Posts Tagged ‘Travel with kids’


This seems lovely, doesn’t it? Until you realise that is not the ocean Garnet is wallowing in but actually self-pity. See the ripples of misery he is causing? See how they threaten to knock H off his stand-up paddle board? 

The school holidays are over. May Blossom went back to class this morning, creeping like snail unwillingly to school, after we’d located her lunch bag and drink bottle, and wiped the slug trails off her hat.

The family Gusto spent a good part of these holidays on a tropical island in Vanuatu, which was, as always when you travel with a three- and a five-year-old, roughly equal parts so good we never wanted to leave and so bad we wished none of us had ever been born. (more…)

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globeSydney’s weather over the last few weeks has been stifling. Humid, hot and generally unpleasant. It’s always like this in February, and it makes people cranky and forgetful: every year we act like this weather is out of the ordinary. February coincides with everyone sobering up from the summer festivities that begin here with the Melbourne Cup in November and run pretty much through until Australia Day on 26 January, the kids all head back to school, and the daily rhythm of life returns to normal, just with more sweat.

How I cope with this is to put aside what I should be doing (perhaps preparing my keynote speech for the International Conference on First-World Problems) and spend a lot of time researching where to go on holiday later in the year. I am looking exclusively at places where the weather is exactly like the weather I hate so much here. I’ll admit it doesn’t make much sense. (more…)

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plam trees

Waikiki at dawn. I like this place best between 4 and 6 am.

Aloha from Hawaii, where I am finishing up a three-week lecture tour of the United States. I have lectured May Blossom and Garnet in public and private, day and night, on planes, in hotels and restaurants, through three states.

The first two weeks of our trip were to the mainland USA – Denver and the mountains of far southern Colorado, where we spend a very strange and tumultuous week that needs, and will have, a post all to itself. Now we are in Hawaii, which seemed like a really good plan when I made the booking back in December, and now feels like purgatory, but more expensive, thanks to the Australian dollar which seems to have taken a leaf from Garnet’s book and sat down in the middle of the footpath and refused to walk.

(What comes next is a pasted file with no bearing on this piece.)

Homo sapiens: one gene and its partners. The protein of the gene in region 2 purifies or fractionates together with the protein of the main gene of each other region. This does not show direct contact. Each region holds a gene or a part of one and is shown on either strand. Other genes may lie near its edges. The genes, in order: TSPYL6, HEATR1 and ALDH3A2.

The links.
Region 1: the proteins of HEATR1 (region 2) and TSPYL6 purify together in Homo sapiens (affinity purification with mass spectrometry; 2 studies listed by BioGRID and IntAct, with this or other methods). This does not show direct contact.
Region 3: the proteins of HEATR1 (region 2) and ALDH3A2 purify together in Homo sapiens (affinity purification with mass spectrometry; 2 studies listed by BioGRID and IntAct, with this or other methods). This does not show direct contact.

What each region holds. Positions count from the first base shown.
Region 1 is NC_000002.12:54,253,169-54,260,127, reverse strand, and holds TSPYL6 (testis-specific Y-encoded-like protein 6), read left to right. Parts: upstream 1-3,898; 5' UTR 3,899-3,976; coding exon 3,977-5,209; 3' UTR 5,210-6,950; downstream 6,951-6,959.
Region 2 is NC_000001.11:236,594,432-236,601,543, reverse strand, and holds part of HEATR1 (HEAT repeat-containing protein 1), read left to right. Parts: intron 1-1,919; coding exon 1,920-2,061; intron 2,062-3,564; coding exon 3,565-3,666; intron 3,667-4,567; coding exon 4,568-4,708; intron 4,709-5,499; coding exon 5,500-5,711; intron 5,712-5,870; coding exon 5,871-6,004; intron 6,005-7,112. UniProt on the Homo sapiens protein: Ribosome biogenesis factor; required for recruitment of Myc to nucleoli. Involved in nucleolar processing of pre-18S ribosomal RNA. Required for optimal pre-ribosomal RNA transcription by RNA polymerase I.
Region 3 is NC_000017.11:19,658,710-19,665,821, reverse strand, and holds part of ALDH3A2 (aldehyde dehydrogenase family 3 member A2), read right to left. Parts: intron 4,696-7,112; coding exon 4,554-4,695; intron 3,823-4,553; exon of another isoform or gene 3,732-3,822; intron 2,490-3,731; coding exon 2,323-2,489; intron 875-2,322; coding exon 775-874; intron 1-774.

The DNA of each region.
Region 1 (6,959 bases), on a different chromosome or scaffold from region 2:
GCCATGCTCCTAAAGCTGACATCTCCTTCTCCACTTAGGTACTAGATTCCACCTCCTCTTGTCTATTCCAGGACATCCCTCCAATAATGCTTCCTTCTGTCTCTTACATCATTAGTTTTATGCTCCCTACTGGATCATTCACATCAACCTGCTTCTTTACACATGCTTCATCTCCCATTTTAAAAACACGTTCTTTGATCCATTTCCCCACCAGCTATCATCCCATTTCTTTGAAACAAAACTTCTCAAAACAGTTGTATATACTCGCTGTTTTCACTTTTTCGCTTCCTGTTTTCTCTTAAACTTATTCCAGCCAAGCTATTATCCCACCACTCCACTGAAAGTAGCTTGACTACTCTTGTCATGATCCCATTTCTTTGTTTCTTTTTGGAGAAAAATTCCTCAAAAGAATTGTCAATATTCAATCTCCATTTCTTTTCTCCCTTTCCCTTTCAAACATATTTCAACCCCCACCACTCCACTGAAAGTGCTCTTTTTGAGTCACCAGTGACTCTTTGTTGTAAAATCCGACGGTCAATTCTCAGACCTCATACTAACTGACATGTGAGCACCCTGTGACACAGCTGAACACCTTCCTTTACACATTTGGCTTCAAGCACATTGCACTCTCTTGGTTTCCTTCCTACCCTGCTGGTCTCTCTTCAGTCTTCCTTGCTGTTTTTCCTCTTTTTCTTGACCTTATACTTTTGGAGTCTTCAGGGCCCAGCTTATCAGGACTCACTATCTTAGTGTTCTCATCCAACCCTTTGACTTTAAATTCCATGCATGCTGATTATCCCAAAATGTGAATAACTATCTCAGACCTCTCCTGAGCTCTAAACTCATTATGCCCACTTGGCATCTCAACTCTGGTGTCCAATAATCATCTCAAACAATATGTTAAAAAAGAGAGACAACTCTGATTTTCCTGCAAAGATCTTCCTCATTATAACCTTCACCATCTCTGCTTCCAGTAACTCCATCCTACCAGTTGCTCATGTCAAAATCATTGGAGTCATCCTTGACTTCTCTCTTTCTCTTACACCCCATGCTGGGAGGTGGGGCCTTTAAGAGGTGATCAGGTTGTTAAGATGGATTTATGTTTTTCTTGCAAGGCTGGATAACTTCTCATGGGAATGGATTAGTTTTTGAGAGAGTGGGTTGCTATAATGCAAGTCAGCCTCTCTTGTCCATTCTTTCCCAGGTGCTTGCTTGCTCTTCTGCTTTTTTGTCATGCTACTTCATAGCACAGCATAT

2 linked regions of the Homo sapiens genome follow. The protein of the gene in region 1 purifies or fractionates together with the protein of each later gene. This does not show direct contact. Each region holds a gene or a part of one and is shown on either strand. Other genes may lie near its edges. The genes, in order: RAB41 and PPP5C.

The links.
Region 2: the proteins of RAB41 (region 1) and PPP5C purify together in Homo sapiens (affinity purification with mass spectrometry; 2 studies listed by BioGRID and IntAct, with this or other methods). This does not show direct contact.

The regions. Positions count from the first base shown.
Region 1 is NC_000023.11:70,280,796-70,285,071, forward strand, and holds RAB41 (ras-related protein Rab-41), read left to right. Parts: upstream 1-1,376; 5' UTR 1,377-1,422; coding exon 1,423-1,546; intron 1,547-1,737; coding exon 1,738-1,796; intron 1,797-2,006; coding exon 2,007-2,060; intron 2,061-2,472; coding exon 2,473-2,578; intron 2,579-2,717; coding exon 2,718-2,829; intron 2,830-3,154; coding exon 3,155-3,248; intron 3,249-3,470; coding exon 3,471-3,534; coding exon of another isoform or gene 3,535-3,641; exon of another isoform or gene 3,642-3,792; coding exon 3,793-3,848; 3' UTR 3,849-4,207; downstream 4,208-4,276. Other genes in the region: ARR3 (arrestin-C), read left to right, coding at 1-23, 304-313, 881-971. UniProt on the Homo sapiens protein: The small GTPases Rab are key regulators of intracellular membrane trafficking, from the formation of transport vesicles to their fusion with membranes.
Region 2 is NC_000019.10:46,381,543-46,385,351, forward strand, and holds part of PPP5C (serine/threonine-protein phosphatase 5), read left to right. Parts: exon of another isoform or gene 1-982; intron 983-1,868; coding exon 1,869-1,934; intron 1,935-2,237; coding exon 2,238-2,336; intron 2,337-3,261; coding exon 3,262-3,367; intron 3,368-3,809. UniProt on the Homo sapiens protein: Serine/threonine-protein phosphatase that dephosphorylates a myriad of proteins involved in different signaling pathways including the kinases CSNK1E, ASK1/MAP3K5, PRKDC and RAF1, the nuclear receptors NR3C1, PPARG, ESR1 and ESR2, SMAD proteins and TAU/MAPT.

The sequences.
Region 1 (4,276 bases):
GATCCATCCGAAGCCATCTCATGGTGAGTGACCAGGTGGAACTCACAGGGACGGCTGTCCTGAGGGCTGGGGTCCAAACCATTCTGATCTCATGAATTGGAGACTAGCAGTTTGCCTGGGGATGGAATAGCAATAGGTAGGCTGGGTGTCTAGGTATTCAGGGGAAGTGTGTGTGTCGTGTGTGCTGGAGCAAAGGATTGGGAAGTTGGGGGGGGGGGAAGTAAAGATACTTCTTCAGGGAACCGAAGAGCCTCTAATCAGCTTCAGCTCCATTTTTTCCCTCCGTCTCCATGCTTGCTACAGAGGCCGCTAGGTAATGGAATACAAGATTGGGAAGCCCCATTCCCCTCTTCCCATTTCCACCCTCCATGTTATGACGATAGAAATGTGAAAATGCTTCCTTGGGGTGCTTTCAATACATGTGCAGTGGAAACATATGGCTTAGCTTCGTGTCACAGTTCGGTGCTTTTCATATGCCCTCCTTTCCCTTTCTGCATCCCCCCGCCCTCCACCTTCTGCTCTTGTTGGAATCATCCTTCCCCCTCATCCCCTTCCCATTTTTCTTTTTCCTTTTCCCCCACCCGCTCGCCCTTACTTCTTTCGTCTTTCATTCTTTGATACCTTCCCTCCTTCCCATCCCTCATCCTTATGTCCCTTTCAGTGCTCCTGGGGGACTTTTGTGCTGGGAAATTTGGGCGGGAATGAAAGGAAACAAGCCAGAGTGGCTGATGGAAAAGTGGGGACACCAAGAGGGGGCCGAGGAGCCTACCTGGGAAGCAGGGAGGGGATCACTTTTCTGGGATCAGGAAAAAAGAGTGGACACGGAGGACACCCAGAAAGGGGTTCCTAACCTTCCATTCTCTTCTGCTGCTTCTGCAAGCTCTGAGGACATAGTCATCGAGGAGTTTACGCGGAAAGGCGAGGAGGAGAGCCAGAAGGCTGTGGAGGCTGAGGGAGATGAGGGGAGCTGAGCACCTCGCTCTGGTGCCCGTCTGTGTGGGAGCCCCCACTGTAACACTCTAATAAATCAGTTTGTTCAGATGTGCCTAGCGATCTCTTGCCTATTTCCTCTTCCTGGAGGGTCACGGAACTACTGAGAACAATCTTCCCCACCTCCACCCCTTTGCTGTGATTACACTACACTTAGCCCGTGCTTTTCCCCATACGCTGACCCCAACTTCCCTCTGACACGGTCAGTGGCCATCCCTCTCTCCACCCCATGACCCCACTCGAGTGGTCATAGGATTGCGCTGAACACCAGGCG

In traditional Gusto Family style, our vacation has been light on relaxation and heavy on visits to doctors’ offices. Garnet kicked it off before we left home by getting croup, which by the time we landed in Denver after twenty-four hours’ travel had morphed into conjunctivitis, or pinkeye, to use the deceptively cute term the Americans prefer. Once the crusted eye-rot cleared up, he was left with the croup again, with an additional helping of bronchitis and strep throat. I had strep throat too, and May Blossom succumbed to it a few days after. The three of us all had a course of antibiotics, which worked briefly, but as soon as the course finished the throat infection reared up like a zombie and Garnet and I were left with the undead living on our tonsils again.

My lectures to the kids are working somewhat. For the most part, the children are behaving beautifully in public, where lots of people have come over to compliment us on their behaviour. Behind the scenes, it’s like living with two small sarcastic tearful wolves. They are okay as long as they are able to do exactly what they want, when they want. Mostly that is sitting on the window seat in the hotel room watching Aladdin on the ipad while scooping hummus out of the tub with their thumbs, but there’s only so many hours a day we can permit that. Fifteen hours, to be precise.

Sometimes we drag them out and make them do other things. That’s when it gets hard.

This morning, for example, Garnet had a weeping collapse because after H went back upstairs to our room to retrieve some drawing materials, at May Blossom’s request, he brought back the wrong drawing book for his son. Garnet only wanted the one that was still upstairs, even though all his does in it is draw with a purple glue stick that dries clear, thereby leaving his art invisible and the pages stuck together. Garnet is an extremely tortured artist because of his choice of media.

So while poor beleaguered H marched back up to get the right book, I launched into a stern talk about how Daddy was not having a nice time at all on this vacation, and how after we did some drawing under the gorgeous banyan tree in the marble courtyard of this overpriced hotel, we would all be going shopping and how they had better smarten up and behave or there was going to be no television or swimming ever again in their lives.

‘Right, so there will be no more fussing today. About anything. Is that completely clear?’ I finished.

May Blossom agreed, apologised and said that would indeed be fine.

Garnet, on the other hand, stared into the middle distance with a firm set to his jaw.

‘Garnet?” I repeated. ‘Will there be any more fussing today?’

‘He seems to be speechless,’ observed his sister. Garnet was not planning to be a signatory to our non-aggression treaty.

In the end the shopping trip didn’t end too badly. The kids rabbited about the mercifully empty H & M and accepted bribes of $1 necklaces to stay mostly under control.

It was only when we were paying at the checkout that Garnet lost his shit a bit, because I couldn’t make the plaited gold belt that he wanted to wear as a tail stay on him without doing it up. He seemed to want it to float behind him. He got pretty shirty with me because, you know, if your mother can’t overcome gravity and other simple laws of physics then what use is she at all?